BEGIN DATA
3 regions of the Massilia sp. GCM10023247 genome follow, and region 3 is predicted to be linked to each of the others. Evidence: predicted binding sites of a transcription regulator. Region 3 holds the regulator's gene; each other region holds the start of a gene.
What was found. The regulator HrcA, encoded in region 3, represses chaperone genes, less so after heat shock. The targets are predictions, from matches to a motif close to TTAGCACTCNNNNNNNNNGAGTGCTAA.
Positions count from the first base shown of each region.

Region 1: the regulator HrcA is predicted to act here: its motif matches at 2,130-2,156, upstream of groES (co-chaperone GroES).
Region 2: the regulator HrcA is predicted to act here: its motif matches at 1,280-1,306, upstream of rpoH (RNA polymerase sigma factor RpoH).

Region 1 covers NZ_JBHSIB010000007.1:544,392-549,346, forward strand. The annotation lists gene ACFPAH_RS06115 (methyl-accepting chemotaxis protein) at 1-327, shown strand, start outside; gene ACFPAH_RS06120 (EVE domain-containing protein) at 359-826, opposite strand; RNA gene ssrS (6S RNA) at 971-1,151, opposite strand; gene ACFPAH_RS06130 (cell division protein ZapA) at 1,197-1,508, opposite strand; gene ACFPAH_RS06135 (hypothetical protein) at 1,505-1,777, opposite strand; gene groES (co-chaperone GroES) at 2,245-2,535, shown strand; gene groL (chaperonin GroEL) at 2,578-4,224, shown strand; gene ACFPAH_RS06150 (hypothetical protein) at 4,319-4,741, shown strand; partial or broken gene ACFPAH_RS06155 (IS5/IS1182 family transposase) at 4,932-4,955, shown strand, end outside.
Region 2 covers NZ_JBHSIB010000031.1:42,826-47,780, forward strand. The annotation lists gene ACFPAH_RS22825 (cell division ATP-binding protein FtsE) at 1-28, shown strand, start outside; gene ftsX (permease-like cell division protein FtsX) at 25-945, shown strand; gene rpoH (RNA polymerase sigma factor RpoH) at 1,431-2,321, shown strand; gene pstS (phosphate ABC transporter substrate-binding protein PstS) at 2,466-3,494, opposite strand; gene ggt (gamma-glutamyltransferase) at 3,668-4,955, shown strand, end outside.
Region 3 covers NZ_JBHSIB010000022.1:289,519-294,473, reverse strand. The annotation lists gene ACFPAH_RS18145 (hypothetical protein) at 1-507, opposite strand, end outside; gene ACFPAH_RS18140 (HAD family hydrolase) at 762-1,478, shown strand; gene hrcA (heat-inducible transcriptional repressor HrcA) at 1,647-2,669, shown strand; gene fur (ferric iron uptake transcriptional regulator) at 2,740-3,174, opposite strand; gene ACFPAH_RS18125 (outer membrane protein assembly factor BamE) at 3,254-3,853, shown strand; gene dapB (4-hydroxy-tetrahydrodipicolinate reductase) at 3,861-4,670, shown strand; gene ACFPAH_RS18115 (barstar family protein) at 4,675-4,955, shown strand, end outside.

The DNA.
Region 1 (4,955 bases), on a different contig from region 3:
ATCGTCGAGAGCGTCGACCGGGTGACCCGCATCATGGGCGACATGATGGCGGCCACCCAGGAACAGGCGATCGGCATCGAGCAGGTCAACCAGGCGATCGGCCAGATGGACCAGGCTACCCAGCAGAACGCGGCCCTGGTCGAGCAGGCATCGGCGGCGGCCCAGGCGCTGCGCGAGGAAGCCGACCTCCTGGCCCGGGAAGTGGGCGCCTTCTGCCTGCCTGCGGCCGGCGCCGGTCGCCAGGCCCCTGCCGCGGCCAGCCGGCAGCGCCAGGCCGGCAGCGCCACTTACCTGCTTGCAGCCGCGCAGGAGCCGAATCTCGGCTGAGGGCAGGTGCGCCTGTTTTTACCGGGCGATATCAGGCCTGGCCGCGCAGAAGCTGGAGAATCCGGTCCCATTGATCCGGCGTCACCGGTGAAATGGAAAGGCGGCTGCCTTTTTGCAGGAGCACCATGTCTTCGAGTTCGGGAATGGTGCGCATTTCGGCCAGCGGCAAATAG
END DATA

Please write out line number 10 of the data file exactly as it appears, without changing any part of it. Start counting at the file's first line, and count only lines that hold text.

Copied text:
Region 1 (4,955 bases), on a different contig from region 3: